Arbour Day volunteers help out at Waskesiu

Matt
Matt Gardner
Send to a friend

Send this article to a friend.

Planting trees proved a highly popular activity this weekend both in Prince Albert and beyond.

While Saturday saw volunteers helping plant trees outside the local SPCA shelter, Sunday saw a legion of helpers join staff members at Prince Albert National Park to help plant trees around Waskesiu.

But where the former was a unique episode, the latter constitutes a long-running tradition in Waskesiu, where Arbour Day is celebrated annually on the Sunday of every Labour Day weekend.

“It’s our big town site volunteer day, just to bring local residents and park visitors together with park staff and kind of make Waskesiu a little more beautiful,” park vegetation ecologist Dustin Guedo said.

Besides planting new trees, volunteers helped remove dead trees or older ones that have fallen over.

Trees in the Waskesiu town site are primarily white spruce, with the majority being fairly old.

While many of the trees are coming to the end of their life, strong winds and storms have caused more and more to start coming down -- a trend that bolsters the need for a new generation of trees to replace them.

“As these bigger ones are slowly removed from the town site, we’ll have more and more younger trees to come up,” Guedo said.

Another major goal of the park is to create a mixed wood community of trees.

Currently, white spruce and balsam poplar predominate. The aim of park staff is to bring in a wide variety of boreal trees such as white birch, trembling aspen, tamarack and jack pine to create what Guedo called a “mosaic of trees.”

The vegetation ecologist pointed to two benefits of having a more varied selection of trees.

The first relates to purely aesthetic considerations.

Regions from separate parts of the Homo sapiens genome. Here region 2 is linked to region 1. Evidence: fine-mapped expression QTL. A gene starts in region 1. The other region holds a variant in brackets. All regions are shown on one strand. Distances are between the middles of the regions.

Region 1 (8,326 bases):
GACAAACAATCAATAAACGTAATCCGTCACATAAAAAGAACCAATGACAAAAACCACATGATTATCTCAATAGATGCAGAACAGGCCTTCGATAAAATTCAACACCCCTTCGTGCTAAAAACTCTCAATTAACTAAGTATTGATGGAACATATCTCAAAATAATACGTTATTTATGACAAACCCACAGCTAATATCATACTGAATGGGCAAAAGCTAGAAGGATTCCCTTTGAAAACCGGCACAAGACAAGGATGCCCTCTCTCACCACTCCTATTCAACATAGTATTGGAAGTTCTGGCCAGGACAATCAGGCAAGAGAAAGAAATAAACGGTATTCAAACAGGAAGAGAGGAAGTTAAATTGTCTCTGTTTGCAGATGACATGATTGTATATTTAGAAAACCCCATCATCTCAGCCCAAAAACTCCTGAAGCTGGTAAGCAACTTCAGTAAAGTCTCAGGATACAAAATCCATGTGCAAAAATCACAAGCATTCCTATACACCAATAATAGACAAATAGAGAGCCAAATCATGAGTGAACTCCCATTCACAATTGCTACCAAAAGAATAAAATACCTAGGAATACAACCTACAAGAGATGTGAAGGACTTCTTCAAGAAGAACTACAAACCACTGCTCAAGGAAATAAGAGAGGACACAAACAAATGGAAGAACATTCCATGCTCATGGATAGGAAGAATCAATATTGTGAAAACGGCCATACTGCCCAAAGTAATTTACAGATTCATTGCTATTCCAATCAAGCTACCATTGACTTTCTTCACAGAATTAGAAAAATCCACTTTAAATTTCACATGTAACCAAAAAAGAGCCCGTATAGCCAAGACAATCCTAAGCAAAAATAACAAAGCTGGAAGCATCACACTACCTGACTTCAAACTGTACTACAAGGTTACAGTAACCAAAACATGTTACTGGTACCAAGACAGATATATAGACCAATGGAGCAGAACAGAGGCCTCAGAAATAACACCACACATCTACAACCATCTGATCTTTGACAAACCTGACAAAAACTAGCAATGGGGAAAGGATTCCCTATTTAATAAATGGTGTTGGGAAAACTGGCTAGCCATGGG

“In the falltime, we’re going to get all sorts of different colours,” Guedo noted. “You have a mixture of deciduous leaves, of leaves and conifer needle trees. It creates a much better aesthetic look.”

The second relates to the health of the trees -- particularly during periods characterized by disease or insect outbreaks.

“If you have just one type of tree and if some insects come in or a disease hits just that one type of tree and that’s all you have, then everything will be affected -- where if you have a mosaic of different trees … they usually respond differently,” Guedo said.

To help ensure the survival of the new trees, park staff took a different approach to planting this year.

In the past, they would plant trees en masse and surround all of them with a rail fence in order to keep away elk and deer, who have a tendency to eat and kill all the young trees except for white spruce and balsam poplar (a prime reason why those two species of trees predominate at the town site).

By contrast, this year they planted the trees over a larger area near the P.A. National Park Visitor Centre and put individual fences around each tree.

“We’ll leave those individual fences on those trees for five-plus years, just so that those trees can establish (themselves and) grow big enough -- so when we take the fence away from them, they’ll be strong enough to withstand any browsing from elk or deer,” Guedo said.

Dozens of volunteers could be seen on Sunday morning planting trees near the Waskesiu Visitor Centre or helping remove old and dead trees to improve the growth of younger ones.

One longtime volunteer was Chris Arnstead, who comes to help out at Arbour Day every year.

“It’s always on the long weekend, and it’s a great opportunity for us to come and interact with other people in the community,” Arnstead said.

“What I really enjoy about is that there’s all ages of people here,” she added. “You see the very littlest child being shown how important volunteering is by their parents, and then you have the older people that have been volunteering here all their lives and they’re still coming out. So the mixture of ages makes it really enjoyable.”

With the new trees planted, park staff will carefully monitor them over the next month to ensure they get plenty of water while making sure the fences around each tree stay up.

“For the most part, all the work has been done by the community, by the volunteers today,” Guedo said.

“They’ve done a really good job and it looks like everything is nice and sound.”

Organizations: P.A. National Park Visitor Centre, Waskesiu Visitor Centre

Geographic location: Waskesiu, Prince Albert National Park

  • 1
  • 2
  • 3
  • 4
  • 5

Thanks for voting!

Top of page

Comments

Comments